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Beak: Let Time Begin

The album title, Let Time Begin, comes from William Peter Blatty's book Legion, a sequel to the infamous Exorcist. I haven't read the book, though I want to, so I can't comment on the significance of the phrase. Still, I know that there's a cool kind of power and influence in the way that we draw on other texts, other sources, to say what we want to say. It's more than borrowing, it's expanding. There are other sources for the lyrics on this release: Paradise Lost, Leviathan,A Brief History of Time, and "America: a Prophecy," a poem by William Blake if memory serves. The lyrics on this album take all this material, spread it around, and use it to inform the themes and moods of this album. Interested listeners can also go to lettimebegin.com and stream the album with images, lyrics, and so on. It's a really cool idea and it actually gives another interesting layer to the album. I also streamed only part of the album this way. I generally prefer to listen to music with headphones and not have visuals distracting me. Still, this is a cool idea and I recommend it for those who find the music here worth exploring in more depth.

With all these cool texts, themes, and images to deal with, the music risks getting overlooked. That would be unfortunate; Beak is a good band, one that obviously puts a great deal of thought and passion into everything. The music on this album is basically post-metal, but it's heavier than many of the other bands I've heard that do stuff like this. The band members themselves point to Isis, Killing Joke, and Enslaved as major inspirations and provocations. I found the music to be heavy, expansive, and interesting. Like other bands in this genre, the music often alternates between mellow and heavy passages but it does so without resorting to artificial changes or sham emotion. The music here is often very heavy and very dark, the sounds being part of the larger theme of exploring why things are the way they are and the role of human beings in the whole mess. As I listened, I often felt anxious, as though the experience of the album parallels the frustrating aspects of understanding human beings and their place in the universe. In this sense, the music has a Lovecraftian quality without ever summoning Cthulhu or Yog-Sothoth. As for the vocals, they are mostly shrieked and screamed. I thought they sounded good—they were almost hardcore in their delivery, never overly emotive or false.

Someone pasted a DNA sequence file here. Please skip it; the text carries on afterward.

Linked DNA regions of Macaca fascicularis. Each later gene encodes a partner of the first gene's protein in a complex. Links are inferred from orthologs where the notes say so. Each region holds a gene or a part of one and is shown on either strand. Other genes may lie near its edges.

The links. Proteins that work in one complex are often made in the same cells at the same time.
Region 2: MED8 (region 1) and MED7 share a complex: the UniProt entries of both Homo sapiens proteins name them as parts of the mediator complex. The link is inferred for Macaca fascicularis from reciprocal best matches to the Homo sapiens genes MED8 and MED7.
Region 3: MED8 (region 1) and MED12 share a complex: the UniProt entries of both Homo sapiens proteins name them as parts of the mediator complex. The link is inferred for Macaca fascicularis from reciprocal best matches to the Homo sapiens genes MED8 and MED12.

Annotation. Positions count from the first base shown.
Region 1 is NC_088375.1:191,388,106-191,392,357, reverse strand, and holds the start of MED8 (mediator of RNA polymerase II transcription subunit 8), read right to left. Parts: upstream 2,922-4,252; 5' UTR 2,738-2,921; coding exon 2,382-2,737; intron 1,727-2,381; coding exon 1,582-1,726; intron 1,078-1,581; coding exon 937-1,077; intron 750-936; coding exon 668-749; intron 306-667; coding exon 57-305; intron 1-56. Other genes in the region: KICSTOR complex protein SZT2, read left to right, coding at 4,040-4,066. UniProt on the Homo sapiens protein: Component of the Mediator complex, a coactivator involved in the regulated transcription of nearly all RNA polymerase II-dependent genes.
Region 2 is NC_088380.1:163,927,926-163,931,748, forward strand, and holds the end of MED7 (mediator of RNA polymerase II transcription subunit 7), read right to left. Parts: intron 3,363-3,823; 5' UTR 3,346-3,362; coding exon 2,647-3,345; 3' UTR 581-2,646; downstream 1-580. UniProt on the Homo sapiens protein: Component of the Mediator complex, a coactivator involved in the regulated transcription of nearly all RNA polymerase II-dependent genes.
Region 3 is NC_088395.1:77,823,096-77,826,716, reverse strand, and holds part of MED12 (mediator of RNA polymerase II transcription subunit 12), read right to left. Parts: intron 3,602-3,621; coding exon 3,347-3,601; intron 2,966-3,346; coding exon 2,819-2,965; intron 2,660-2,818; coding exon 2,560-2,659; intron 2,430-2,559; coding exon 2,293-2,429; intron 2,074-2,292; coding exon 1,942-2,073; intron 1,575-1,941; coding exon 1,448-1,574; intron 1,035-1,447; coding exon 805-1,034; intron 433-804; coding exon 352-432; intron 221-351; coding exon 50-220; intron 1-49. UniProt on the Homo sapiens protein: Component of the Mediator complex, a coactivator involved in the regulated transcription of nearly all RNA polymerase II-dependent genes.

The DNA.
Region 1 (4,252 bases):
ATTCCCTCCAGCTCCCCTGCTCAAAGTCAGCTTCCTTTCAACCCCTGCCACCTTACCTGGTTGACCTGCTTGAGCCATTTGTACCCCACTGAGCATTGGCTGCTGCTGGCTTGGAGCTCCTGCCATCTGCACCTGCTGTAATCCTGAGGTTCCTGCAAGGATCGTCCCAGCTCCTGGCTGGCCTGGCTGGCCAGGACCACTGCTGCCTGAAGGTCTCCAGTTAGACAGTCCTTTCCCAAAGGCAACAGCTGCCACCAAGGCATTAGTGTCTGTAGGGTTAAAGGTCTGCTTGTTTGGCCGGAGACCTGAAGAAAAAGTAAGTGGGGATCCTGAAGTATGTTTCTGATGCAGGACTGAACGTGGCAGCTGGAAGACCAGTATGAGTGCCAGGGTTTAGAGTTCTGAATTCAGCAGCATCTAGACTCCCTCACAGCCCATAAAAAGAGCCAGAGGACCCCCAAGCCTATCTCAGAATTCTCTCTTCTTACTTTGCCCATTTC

Check out the title track and "Into the Light" for good introductions to this band. I especially liked "Into the Light"—it had a cool outro.

Ultimately, this is an album worth discovering. Fans of post-metal should enjoy it, but I also think it appeals to those who prefer nothing but extreme metal.

Track Listing:
1. Souls in Streams
2. Light Outside
3. The Breath of Universe
4. Let Time Begin
5. Into the Light
6. Carry a Fire
7. Over the Shelter, the Morning Breaks
8. Fiery They Rose

Added: November 21st 2014
Reviewer: Carl Sederholm
Score:
Related Link: Band Website
Hits: 1433
Language: english

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